Canada approves a new plan for a pipeline to bring oil from Alberta's tar sands to British Columbia

Living on Earth
Alberta tar sands
Oil pumped out of the Alberta tar sands needs a route to markets and refineries.


The Canadian government has approved a plan to build a new pipeline to carry oil from the Alberta tar sands to the Canadian west coast — and the contentious issue has aroused new passions on both sides of the issue.

The proposed Northern Gateway Enbridge pipeline would pump diluted bitumen from Alberta, across British Columbia to ports on the Pacific Ocean. If the plan moves forward, it would undercut the argument of opponents of the Keystone XL pipeline, who say blocking Keystone would protect the climate by keeping large amounts of tar sands off the market.

But the new pipeline is not a sure thing.

Shawn McCarthy, global energy reporter for The Globe and Mail, based in Ottawa, says it is no surprise that the project got federal approval, but it still faces big hurdles.

The review panel that recommended federal government approval put 209 conditions on it, all of which Enbridge says it can meet, but it faces huge political opposition, both from First Nations and non-aboriginal local residents in British Columbia and along the pipeline route.

McCarthy says the argument from the provinces is: “We're taking the risks ... with pipeline breaks and spills and with the tanker traffic. Where is the reward for the taxpayers of British Columbia?”

Under the Canadian provincial structure, British Columbia does not have the power to approve or disprove an interprovincial pipeline; but the province does have “a great amount of moral suasion and political clout,” McCarthy adds.

He doesn’t think BC will actively oppose the pipeline, but the ministers have made it clear their conditions have not been met. The BC premier has said that until they are, BC “will not provide support or encouragement to the pipeline.”

Opposition from the First Nations complicates matters further. McCarthy says there are two groups that oppose the project: the communities that live along the pipeline route — which goes from Edmonton in central Alberta, through the Rockies to the coast — and the communities that live along the coast. This second group is the more “difficult constituency” for the government, according to McCarthy.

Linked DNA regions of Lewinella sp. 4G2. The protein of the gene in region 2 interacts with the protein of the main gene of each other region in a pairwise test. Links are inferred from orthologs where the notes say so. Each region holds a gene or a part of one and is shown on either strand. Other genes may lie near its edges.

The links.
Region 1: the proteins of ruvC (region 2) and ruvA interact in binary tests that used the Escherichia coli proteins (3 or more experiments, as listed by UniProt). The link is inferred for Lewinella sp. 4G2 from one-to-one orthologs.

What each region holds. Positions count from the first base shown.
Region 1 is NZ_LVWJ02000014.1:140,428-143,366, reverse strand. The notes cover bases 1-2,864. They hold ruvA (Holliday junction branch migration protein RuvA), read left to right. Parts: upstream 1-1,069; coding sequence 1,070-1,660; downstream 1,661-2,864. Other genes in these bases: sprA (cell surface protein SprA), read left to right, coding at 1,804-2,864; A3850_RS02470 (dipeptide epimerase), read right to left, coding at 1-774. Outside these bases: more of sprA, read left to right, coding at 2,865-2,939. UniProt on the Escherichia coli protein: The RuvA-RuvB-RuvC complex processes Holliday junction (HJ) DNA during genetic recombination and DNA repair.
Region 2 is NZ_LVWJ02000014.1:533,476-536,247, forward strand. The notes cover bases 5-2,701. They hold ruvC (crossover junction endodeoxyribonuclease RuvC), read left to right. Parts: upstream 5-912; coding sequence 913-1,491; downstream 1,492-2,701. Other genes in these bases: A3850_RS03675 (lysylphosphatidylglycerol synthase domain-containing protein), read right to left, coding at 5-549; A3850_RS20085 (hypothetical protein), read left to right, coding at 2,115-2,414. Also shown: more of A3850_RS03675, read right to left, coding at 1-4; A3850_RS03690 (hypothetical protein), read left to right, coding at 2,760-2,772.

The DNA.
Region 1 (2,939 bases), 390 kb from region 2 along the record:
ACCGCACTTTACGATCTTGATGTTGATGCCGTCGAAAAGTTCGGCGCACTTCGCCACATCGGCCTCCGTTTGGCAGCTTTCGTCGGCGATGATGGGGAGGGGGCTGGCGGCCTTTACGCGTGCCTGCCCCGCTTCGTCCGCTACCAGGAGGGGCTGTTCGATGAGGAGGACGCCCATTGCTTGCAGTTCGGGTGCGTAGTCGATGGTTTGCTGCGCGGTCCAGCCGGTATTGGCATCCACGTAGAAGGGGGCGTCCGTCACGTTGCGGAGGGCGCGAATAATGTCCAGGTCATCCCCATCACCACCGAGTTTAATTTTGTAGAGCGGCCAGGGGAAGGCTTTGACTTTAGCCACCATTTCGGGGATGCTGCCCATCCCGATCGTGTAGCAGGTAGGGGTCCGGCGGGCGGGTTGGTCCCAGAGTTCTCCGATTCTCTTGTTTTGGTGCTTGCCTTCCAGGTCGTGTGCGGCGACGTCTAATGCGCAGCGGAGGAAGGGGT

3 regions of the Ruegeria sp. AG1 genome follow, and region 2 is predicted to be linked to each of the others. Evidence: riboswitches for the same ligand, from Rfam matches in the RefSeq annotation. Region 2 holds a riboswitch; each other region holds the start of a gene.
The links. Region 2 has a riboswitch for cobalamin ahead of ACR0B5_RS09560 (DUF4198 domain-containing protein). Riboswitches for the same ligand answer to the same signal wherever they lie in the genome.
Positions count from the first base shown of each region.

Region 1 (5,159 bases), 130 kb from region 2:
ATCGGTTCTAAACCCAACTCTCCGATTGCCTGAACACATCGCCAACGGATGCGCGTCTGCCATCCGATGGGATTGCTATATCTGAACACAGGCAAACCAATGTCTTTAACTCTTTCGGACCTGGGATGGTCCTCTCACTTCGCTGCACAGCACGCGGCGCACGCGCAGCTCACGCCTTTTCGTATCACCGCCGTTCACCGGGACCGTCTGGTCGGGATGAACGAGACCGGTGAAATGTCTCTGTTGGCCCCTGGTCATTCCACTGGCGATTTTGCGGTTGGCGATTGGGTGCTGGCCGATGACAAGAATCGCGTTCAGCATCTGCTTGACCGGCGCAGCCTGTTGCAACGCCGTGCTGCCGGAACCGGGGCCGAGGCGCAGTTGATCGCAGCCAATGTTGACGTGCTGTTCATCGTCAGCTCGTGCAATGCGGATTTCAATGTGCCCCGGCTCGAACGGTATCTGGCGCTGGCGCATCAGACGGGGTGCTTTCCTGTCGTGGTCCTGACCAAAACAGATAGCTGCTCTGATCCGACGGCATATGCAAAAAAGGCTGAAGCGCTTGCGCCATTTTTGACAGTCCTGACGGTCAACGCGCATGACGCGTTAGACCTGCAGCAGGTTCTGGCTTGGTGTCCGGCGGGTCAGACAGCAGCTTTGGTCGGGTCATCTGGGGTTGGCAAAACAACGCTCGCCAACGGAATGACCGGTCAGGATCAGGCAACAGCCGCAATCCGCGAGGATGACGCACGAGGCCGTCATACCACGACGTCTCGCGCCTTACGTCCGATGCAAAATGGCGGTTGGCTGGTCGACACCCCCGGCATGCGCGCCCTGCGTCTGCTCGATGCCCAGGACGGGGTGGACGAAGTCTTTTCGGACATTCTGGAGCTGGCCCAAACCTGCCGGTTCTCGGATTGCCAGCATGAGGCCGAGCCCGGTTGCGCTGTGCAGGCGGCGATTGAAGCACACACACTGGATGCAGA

“They make a good living from the sea,” he explains. “They fish, there’s lots of harvesting of seaweed and other marine flora and fauna that is not just part of their economic survival, but their cultural survival — and they have said, ‘No way.’ They are not prepared to see a pipeline and all the increase in tanker traffic that that will entail.”

Complicating this even more, McCarthy says, is that, unlike in the rest of Canada and most of the United States, these First Nations have not signed treaties and have not ceded sovereignty of their land to the government. They say they need not only to be consulted, but they must give their OK before the pipeline gets built.

“The issues go way beyond the pipeline — and good luck to Enbridge to try to cut this Gordian knot,” McCarthy says.

The First Nations have already begun launching legal challenges, and they “have done pretty well by Canadian courts,” McCarthy notes. “Their rights have been enshrined and protected and expanded, in some cases, by the courts.” In fact, the Canadian Supreme Court just ruled that the Tsilhqot'in First Nation has title to 650 square miles of land in western British Columbia. 

Prime Minister Stephen Harper and his administration argue that the oil sands in Alberta are an important national asset, not just for Alberta, but for the country. Right now, Canada exports oil only to the US.

The government claims it is vital to expand access to Asian markets, which, McCarthy explains, “are eager for that new supply, and will pay world prices, instead of the discounted prices that producers are getting in the US market.”

“Right now the oil sands is producing two million barrels a day,” McCarthy continues. “The projections are for five million barrels a day in 15 years or so. If they're going to get that kind of growth, Keystone XL alone is not enough.”

Government and industry want at least two, if not three, more pipelines, he says, so for them Keystone and Northern Gateways are not an either-or choice. “That being said,” McCarthy adds, “the Keystone Pipeline is a key market, and the Canadians would love to get it. They are hopeful, I think, that the idea that Canada has options will put additional pressure on the US to approve Keystone.”

This story is based on a report from PRI's environmental news magazine, Living on Earth